In many cases, the CIA's research involvement on the campuses went much deeper than simply serving as the patron of scholarly work. In 1951, CIA money was used to set up the Center for International Studies at the Massachusetts Institute of Technology. A key figure at the MIT Center was Walt Rostow, a political scientist with intelligence ties dating back to OSS service during World War II who later became President Johnson's Assistant for National Security Affairs. In 1952, Max Millikan, who had been Director of the CIA's Office of National Estimates, became head of the center. This linkage between the CIA and research institutions on campus and in the private sector became standard practice in later years, just as it did for the Pentagon. But whereas the Pentagon's procedures could to some extent be monitored by the Congress and the public, the CIA set up and subsidized its own "think tanks" under a complete veil of secrecy. When in 1953 the MIT Center published The Dynamics ot Soviet Society, a book by Rostow and his colleagues, there was no indication to the reader that the work had been financed by CIA funds and that it reflected the prevailing agency view of the Soviet Union. MIT cut off its link with the center in 1966, but the link between the center and the CIA remained, and the agency has continued to subsidize a number of similar, if smaller, research facilities around the country.

-- The CIA and The Cult of Intelligence, by Victor Marchetti and John D. Marks, Introduction by Melvin L. Wulf


CAMBRIDGE, Mass., June 29 —The Center for International Studies at the Massachusetts Institute of Technology was originally financed by the Central Intelligence Agency, the institute indicated today.

But, it said, the character of the center has changed markedly since 1953, two years after its founding, to avoid the danger of being a “captive” of any government organization.

Much of the material in a formal statement issued by the institute was based on the center's 12th annual report recently issued by Prof. Max F. Millikan, director since 1953. The statement was made available after the publication of the book, “The Invisible Government,” a story of the C.I.A., by Thomas B. Ross and David Wise, two Washington newspapermen.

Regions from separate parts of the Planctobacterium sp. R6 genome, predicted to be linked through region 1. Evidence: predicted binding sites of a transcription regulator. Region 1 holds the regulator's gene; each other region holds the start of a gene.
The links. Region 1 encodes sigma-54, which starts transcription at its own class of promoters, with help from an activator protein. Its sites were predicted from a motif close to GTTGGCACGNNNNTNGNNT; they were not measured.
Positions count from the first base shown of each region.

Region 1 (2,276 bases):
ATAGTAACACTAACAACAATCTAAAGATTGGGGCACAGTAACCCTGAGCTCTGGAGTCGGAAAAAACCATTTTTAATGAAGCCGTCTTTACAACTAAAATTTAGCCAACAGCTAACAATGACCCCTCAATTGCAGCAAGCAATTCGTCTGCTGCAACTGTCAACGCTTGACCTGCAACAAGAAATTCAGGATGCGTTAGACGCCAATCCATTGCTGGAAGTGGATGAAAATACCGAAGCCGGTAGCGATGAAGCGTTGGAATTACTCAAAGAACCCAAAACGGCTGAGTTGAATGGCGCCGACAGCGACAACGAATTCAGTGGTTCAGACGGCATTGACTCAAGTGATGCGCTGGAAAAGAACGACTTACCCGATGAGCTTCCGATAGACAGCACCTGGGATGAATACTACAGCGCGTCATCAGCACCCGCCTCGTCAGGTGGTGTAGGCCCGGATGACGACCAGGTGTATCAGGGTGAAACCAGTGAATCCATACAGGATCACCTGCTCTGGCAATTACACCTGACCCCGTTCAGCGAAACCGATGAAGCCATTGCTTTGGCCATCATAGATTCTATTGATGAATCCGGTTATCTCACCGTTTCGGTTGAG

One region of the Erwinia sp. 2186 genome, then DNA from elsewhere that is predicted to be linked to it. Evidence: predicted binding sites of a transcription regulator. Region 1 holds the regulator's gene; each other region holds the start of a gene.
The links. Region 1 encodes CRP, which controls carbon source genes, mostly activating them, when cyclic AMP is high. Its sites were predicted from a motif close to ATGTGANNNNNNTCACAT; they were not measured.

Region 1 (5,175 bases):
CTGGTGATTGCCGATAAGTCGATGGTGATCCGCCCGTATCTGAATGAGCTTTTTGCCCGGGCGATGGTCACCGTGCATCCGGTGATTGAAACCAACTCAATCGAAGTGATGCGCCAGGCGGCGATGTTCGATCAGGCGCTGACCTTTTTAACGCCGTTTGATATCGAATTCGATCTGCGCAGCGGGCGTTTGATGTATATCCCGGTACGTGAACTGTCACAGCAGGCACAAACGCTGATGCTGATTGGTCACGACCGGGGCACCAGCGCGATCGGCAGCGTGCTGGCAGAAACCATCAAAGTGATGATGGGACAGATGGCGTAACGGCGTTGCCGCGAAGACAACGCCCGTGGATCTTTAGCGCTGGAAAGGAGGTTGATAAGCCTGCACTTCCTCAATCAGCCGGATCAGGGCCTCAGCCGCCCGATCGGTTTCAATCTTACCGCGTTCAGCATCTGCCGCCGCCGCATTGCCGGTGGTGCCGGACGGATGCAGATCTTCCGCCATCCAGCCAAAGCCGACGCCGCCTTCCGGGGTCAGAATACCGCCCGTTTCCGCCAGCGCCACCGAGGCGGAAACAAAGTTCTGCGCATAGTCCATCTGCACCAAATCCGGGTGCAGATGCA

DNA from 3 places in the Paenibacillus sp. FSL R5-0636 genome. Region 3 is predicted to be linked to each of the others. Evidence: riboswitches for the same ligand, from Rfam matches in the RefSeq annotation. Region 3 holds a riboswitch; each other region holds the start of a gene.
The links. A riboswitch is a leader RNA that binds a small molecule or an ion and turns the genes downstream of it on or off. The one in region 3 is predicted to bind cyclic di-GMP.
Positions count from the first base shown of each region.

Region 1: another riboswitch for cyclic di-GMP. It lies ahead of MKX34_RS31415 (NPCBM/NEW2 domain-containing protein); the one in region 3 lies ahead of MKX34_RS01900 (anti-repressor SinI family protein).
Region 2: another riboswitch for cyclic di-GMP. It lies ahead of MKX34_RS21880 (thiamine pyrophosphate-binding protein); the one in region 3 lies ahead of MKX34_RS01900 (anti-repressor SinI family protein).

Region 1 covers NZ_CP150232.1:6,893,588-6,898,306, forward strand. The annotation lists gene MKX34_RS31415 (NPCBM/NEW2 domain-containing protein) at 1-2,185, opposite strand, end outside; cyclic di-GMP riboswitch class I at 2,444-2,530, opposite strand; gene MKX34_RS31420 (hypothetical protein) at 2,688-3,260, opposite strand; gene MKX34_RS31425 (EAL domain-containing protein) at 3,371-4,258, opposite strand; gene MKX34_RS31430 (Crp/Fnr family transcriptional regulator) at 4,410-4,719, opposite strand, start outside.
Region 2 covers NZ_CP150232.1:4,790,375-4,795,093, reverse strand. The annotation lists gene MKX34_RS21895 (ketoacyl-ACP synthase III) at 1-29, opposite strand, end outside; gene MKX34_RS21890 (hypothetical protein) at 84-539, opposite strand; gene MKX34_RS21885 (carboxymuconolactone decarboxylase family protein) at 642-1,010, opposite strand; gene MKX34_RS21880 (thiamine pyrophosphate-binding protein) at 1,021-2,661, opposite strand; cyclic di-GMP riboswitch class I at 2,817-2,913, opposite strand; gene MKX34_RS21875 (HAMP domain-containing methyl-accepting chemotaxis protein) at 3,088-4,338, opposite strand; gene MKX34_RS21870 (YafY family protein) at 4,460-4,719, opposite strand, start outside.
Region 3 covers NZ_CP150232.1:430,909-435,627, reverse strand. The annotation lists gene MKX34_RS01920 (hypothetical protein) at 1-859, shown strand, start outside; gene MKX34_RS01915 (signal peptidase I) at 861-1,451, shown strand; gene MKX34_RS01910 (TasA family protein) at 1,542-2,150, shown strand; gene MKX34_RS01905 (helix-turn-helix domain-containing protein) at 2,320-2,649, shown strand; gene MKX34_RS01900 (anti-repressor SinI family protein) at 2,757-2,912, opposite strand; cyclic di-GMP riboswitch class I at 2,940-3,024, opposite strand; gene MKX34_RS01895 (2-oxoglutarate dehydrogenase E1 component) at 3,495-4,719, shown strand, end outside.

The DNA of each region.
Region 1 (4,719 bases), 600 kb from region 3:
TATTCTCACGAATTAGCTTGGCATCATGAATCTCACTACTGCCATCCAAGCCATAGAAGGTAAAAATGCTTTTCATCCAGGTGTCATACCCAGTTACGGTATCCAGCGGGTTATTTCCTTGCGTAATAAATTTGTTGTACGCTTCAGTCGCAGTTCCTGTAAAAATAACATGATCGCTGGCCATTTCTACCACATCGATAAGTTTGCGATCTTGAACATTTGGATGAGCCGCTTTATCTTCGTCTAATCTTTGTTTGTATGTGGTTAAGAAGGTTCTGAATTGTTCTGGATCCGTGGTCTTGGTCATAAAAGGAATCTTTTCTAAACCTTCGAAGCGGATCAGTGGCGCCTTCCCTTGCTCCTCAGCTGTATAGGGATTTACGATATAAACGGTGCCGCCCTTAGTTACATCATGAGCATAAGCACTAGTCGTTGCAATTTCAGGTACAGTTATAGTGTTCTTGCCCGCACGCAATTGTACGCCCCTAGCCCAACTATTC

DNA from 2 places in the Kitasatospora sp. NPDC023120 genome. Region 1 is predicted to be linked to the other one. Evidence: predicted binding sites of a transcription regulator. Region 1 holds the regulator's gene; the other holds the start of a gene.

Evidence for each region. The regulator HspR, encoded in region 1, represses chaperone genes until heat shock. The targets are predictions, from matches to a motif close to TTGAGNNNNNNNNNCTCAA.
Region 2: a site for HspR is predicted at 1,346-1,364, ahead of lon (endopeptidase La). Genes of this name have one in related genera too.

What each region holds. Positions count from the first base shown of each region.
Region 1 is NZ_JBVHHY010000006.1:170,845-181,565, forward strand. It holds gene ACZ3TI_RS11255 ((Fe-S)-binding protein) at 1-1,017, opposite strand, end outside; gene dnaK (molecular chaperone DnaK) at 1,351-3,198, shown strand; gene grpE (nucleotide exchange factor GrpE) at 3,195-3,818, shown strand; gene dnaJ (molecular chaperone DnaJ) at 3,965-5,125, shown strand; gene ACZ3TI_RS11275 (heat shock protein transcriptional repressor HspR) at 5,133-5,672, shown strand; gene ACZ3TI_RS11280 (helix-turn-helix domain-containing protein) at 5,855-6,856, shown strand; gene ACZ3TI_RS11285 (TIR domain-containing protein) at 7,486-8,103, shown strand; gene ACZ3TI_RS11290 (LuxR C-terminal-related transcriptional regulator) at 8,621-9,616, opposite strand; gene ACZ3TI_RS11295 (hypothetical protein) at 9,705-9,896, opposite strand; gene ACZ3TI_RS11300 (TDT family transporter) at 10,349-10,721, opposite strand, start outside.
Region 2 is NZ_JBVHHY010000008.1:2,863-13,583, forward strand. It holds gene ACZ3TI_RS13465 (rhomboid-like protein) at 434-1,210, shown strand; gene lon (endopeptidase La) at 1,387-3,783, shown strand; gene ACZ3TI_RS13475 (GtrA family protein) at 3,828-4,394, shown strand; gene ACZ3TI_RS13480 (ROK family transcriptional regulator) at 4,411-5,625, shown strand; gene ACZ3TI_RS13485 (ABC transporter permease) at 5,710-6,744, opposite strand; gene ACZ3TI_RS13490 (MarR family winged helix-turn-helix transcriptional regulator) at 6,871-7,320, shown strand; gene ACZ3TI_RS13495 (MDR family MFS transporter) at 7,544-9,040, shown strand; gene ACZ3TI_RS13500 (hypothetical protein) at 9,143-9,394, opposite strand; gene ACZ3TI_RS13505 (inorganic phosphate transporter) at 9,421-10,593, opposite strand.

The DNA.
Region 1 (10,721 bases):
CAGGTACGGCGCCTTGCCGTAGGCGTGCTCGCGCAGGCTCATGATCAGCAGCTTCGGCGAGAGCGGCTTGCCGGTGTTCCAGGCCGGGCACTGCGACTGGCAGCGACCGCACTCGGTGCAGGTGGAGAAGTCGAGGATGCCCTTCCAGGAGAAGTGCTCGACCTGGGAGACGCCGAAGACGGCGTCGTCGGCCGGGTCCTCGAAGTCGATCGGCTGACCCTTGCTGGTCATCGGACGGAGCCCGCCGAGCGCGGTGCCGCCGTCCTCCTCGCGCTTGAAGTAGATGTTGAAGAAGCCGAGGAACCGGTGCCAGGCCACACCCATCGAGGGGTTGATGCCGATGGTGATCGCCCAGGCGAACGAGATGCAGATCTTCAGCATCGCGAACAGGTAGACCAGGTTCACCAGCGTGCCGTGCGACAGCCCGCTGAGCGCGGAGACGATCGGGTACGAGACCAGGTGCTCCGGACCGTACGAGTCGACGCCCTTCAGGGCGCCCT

The book asserted that the center was, in fact, a C.I.A. operation.

Two‐thirds of the center's operation is financed by such major foundations as Ford, Rockefeller and the Carnegie Corporation, according to the institute's formal statement.

The remainder comes from research contracts with a variety of government agencies, including the C.I.A., the Agency for International Development, the State Department, the Department of Defense, the National Science Foundation and the Senate Foreign Relations Committee.

Professor Millikan, reached at M.I.T. Conference Center in Dedham, Mass., said that the center had developed from a research project simultaneously generated by scholars at M.I.T. and James Webb, the Under Secretary of State.

The project broadly involved technical difficulties with the jamming of American broadcasts through the Iron Curtain. This led to considerations of what to say in the broadcasts and moved into the fields of social and political problems.

As a result, those involved agreed that it would be a good idea to have a “research bridge,” between scholars and operatives in the fields of foreign policy. The institute then formally established the center to do research for “a group of agencie represented on the National Security Council,” Professor Millikan said.

He said the work was financed by a “classified agency.” The institut did not officially deny that the agency was the C.I.A.

Over the years, the center has worked on problems concerning the economic and political development of emerging nations, the domestic and foreign policies of Communist states, international communications and United States foreign and military policies.

After Professor Millikan became director, a formal review of the situation by M.I.T. led to the decision that the center should be considered a permanent addition to the institute, “and that it should be financed primarily by private resources rather than governmental.”